Pundits try to improve interactive education

The Interactive Education, a scientific and practical conference, held in Moscow State University (MGU) in the middle of December. Source: Press Photo

The Interactive Education, a scientific and practical conference, held in Moscow State University (MGU) in the middle of December. Source: Press Photo

Russian education experts come together in Moscow State University to discuss the development of interactive education in the country.

Moscow State University (MGU) hosted a scientific and practical conference entitled "Interactive Education" in mid-December. It was the third time that education experts had gathered together inside the walls of MSU to share their experience of interactive forms of practical learning. The speakers at the conference included representatives of Facebook Russia, Google Russia, AFK Sistema, and JSC Russian Venture Company.

All the participants were united by a common thought: how to make the educational process effective and adaptable to the rapidly changing world. Such conferences are long overdue. The Russian Ministry of Education and teachers at all kinds of educational institutions are well aware of the shortcomings of existing education programs, many of which were created a decade or more ago and are now obsolete.

"Interactive education technology was initially conceived in this country by Soviet methodologist Georgi Schedrovitsky, consulting companies, and pedagogical innovators. All these techniques differ widely, and everywhere different methods are applied in relation to the student. When we sat down for the first round-table meeting, it became clear that teaching practitioners had difficulty communicating with each other," says Dmitry Zemtsov, the conference organizer.

"A university professor accustomed to polite, genteel discussion in an academic style would face a business coach well versed in shock tactics. More often than not, the professor would get up and walk out. I would have to go chasing after them," he added.

Today organizers of such events sense that participants now at least speak the same language. At the MSU conference, for example, experts dissected various ready-to-run interactive education technologies, explaining which of them deserved to live and which should be consigned to the scrapheap.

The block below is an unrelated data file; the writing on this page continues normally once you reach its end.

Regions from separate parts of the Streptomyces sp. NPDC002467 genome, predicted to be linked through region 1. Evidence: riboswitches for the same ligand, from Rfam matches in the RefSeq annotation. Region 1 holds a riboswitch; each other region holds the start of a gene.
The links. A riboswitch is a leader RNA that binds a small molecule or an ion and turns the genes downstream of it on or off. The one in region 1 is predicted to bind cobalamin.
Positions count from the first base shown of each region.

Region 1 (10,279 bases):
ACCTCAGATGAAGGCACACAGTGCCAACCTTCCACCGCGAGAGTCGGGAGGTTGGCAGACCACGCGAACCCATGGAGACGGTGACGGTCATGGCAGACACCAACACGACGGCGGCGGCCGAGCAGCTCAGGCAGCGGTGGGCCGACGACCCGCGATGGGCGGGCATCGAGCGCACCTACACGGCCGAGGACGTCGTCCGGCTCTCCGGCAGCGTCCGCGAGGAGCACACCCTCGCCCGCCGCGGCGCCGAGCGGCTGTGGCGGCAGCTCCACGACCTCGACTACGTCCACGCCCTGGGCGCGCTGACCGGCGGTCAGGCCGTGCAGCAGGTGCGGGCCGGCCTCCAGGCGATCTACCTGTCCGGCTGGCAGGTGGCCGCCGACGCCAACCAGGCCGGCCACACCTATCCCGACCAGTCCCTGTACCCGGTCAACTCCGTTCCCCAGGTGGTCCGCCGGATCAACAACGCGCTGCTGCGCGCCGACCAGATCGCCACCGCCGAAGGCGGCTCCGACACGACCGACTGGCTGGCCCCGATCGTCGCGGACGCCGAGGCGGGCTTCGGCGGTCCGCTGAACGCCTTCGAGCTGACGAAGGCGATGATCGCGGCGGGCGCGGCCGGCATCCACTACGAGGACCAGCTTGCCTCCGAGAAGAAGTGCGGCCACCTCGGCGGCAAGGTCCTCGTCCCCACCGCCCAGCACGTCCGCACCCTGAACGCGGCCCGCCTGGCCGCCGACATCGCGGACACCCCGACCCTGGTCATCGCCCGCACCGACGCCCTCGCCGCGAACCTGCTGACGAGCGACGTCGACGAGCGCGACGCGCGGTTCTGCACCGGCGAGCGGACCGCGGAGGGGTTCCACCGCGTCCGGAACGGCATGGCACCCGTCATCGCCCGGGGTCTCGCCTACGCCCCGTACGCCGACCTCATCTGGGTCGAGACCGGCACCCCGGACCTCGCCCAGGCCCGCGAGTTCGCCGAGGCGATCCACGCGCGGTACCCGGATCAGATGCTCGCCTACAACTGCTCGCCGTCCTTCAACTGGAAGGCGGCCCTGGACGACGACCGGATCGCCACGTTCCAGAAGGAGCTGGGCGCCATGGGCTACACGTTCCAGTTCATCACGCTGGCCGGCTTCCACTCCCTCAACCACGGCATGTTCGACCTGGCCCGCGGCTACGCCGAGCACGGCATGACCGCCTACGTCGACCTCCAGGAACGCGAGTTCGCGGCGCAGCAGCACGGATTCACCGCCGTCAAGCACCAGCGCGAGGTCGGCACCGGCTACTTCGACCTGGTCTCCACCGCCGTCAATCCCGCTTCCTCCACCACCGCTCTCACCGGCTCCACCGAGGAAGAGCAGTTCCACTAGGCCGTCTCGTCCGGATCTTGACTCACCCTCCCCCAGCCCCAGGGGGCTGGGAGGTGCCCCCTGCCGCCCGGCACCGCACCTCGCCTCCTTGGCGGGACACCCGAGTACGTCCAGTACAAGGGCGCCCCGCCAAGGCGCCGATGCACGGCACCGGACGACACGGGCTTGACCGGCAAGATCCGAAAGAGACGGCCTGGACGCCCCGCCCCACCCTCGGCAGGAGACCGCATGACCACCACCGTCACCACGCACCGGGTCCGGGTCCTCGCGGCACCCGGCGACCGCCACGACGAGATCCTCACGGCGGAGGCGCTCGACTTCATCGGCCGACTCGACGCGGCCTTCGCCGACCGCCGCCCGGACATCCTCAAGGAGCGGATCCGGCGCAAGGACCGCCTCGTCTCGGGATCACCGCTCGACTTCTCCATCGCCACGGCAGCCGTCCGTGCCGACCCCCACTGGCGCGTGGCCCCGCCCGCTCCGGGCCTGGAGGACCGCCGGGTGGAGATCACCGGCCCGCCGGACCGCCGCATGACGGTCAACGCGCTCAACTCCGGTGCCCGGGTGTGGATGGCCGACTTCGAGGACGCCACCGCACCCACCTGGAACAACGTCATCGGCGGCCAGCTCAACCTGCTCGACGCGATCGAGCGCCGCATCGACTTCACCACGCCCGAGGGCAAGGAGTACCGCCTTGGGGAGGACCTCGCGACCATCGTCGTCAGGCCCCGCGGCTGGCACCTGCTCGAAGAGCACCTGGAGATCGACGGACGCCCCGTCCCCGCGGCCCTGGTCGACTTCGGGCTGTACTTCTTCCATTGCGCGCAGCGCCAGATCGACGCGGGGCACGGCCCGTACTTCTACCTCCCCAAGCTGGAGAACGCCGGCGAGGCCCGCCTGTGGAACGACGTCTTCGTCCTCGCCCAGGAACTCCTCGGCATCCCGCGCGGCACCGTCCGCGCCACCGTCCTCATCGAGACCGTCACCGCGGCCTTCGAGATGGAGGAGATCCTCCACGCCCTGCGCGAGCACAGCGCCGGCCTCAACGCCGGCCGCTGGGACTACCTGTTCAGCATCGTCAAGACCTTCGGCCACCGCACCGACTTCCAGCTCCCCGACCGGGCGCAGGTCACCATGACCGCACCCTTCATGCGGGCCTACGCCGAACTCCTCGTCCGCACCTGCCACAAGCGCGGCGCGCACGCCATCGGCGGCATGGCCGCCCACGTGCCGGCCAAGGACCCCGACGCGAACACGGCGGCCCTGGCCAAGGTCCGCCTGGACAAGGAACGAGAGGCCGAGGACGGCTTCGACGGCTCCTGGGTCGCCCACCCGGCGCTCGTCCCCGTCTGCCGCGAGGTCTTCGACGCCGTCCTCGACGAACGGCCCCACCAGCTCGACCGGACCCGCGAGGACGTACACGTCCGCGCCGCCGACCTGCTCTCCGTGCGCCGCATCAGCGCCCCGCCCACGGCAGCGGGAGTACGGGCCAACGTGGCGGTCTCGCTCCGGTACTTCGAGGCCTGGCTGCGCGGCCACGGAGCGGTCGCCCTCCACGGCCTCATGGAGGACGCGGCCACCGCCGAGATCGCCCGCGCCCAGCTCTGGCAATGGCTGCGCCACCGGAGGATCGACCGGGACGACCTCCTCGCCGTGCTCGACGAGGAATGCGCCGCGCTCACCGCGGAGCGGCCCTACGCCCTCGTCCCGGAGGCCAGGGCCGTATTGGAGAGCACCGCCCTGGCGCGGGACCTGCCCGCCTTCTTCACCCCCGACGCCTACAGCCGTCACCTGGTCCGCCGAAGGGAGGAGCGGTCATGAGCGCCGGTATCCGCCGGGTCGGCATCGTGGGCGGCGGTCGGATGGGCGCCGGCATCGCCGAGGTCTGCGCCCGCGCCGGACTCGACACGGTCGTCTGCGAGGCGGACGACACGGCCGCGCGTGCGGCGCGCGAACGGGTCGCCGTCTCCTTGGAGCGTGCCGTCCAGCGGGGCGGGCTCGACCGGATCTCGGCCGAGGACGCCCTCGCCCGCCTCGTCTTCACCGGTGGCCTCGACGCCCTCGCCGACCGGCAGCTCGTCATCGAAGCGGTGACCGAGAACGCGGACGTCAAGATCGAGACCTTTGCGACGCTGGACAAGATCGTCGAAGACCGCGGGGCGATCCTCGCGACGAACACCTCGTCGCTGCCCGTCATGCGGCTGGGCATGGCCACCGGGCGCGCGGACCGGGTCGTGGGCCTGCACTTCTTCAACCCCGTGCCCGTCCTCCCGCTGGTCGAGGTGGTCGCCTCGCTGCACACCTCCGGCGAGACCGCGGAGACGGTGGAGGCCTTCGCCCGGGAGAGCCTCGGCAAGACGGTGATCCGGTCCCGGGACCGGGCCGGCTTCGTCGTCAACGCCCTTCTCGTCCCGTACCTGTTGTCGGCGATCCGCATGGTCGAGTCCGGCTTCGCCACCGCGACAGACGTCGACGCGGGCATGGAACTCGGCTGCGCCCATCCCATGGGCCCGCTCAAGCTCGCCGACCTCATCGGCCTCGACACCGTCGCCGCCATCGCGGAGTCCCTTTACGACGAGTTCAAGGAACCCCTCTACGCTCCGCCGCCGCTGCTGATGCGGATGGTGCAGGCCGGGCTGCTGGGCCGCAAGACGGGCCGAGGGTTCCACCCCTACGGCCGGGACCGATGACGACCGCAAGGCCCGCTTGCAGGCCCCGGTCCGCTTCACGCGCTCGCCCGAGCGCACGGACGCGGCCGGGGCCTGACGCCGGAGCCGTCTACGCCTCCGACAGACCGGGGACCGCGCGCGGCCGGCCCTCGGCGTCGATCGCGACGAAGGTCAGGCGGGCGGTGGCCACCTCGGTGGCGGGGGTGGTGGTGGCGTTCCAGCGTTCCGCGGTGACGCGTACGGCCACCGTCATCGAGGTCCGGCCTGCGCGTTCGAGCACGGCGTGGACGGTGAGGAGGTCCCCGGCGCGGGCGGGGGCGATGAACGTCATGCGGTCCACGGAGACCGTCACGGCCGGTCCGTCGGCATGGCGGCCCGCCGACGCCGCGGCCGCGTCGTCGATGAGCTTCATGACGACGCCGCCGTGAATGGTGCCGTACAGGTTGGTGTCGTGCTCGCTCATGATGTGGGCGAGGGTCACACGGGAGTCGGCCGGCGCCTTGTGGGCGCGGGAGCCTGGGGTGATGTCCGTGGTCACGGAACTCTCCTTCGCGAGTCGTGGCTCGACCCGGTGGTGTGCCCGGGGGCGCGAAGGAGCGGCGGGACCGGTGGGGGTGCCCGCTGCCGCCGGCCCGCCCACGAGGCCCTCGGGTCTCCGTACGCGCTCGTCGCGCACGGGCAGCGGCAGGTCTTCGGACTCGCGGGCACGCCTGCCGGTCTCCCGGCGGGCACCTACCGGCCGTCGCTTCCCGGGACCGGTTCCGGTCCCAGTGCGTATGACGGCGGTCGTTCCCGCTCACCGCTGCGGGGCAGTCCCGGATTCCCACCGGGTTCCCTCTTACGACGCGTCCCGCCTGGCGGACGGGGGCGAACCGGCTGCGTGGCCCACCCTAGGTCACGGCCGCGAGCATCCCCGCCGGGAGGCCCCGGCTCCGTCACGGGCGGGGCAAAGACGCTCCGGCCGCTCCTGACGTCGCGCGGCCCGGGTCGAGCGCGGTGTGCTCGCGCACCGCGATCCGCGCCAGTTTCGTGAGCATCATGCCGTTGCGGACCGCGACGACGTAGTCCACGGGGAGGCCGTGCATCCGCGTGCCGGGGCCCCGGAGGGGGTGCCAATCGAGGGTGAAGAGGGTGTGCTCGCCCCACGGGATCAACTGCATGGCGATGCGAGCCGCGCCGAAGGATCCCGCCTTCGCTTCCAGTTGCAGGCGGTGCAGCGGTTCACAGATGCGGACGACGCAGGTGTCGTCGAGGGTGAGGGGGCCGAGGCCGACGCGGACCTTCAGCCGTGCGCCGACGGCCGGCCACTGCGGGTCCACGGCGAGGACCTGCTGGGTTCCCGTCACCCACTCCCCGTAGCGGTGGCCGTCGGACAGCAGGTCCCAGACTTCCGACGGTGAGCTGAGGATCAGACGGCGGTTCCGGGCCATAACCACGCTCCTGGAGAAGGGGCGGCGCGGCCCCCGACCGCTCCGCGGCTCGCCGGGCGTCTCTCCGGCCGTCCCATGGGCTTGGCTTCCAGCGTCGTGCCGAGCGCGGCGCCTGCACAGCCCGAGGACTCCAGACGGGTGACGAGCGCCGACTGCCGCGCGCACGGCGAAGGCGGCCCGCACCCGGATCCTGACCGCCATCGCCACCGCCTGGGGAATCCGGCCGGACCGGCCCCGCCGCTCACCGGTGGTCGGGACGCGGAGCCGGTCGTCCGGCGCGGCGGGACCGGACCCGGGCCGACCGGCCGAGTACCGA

Some of the world's leading IT companies delivered presentations, including Google and Facebook. Given that students spend a lot of time online, these companies have far greater access to students than their teachers do.

Ksenia Karyakina presented Google's latest series of educational projects. They primarily revolve around Google Apps, which allows users to create documents, spreadsheets, presentations, etc. Another project, Google Art, offers virtual tours of 180 museums in more than 40 countries. Users can look at pictures and artifacts in minute detail, get information about all the items on display, and save their favorites in a personal virtual collection.

"All these resources help make the process of learning about culture and history interactive, plus there's an opportunity to share information in real time with multiple users," said Ksenia Karyakina. "YouTube, which belongs to Google, has everything you need to host video lectures and create channels, which makes it an excellent addition to the interactive learning process."

For the time being, Facebook is focused much less on educational programs, but it could certainly help teachers "reach out" to students. At the conference, Olesya Shayakhmetova of Facebook Russia presented just one project, entitled "Community," which allows users to create themed groups in the social network and admit people that meet certain criteria, such as belonging to a group or studying at a particular school.

Interactive resources are not universally applied across Russia, but only at educational institutions where the heads support their implementation and actively encourage teachers to adopt new technologies. The conference discussed different ways of introducing interactive technologies, and it turned out in fact that there is no consensus on the meaning of the term "interactivity."

For example, Andrei Fedoseyev of the Institute of Informatics under the Russian Academy of Sciences believes that interactive systems should emphasize the pedagogical aspects of learning. An educational website or program should not simply feed information, but analyze students’ mistakes and offer additional study materials so that the end result is a thorough grasp of the topic. Fedoseyev does not see that kind of interactivity in existing resources.

Nevertheless, the conference participants all agreed that new training standards require an overhaul of the education system itself. In particular, the new draft education law examines the learning process in accordance with international standards, including distance learning programs for school pupils, which presupposes the introduction of new interactive methods. Their successful implementation depends directly on the frequency and content of conferences such as this one.

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